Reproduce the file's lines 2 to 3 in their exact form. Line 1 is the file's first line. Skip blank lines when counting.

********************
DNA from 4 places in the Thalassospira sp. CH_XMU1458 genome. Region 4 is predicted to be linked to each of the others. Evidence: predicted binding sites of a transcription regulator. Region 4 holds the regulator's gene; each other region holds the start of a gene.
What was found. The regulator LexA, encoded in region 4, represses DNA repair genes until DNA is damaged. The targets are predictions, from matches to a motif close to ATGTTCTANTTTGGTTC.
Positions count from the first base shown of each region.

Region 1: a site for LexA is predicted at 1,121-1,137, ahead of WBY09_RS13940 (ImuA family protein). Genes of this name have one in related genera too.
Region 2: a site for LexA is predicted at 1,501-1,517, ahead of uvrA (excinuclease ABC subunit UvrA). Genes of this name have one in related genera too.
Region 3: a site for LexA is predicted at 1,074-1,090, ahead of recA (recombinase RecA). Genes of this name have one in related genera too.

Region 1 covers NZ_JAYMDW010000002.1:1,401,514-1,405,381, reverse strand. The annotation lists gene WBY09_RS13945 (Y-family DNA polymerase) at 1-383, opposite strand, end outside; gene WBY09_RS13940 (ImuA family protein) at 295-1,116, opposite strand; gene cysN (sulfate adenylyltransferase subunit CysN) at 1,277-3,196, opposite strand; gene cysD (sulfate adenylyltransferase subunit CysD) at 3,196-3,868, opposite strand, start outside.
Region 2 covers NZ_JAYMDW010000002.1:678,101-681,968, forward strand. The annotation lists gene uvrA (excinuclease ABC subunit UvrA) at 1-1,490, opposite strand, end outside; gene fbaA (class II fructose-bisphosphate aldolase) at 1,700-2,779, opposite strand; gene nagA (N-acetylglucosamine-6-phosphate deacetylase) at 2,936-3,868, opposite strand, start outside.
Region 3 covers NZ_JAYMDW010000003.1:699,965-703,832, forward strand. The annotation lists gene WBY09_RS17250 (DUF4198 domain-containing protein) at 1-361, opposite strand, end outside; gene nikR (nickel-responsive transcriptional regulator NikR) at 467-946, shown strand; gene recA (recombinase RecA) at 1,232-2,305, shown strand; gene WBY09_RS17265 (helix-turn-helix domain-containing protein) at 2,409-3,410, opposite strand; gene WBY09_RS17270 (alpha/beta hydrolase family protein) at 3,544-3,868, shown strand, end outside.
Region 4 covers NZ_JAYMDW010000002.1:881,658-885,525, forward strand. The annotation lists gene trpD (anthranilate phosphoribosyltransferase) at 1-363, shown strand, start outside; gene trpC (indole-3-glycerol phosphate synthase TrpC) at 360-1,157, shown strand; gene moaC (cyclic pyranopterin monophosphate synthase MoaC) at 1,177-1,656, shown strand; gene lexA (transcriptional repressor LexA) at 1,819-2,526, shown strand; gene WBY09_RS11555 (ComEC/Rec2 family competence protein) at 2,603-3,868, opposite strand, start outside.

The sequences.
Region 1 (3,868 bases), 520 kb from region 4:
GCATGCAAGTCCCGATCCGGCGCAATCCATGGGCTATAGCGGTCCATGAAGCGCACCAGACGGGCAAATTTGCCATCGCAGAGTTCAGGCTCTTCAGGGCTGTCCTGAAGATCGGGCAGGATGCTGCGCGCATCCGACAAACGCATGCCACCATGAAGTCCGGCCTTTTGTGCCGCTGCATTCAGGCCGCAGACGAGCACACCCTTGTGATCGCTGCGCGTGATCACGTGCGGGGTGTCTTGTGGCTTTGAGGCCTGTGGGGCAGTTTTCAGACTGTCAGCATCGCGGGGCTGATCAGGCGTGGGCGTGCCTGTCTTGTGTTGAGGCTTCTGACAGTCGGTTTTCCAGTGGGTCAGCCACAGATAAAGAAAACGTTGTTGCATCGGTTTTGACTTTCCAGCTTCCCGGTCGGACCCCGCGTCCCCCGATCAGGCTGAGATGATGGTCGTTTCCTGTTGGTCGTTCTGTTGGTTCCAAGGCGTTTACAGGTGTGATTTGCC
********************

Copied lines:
What was found. The regulator LexA, encoded in region 4, represses DNA repair genes until DNA is damaged. The targets are predictions, from matches to a motif close to ATGTTCTANTTTGGTTC.
Positions count from the first base shown of each region.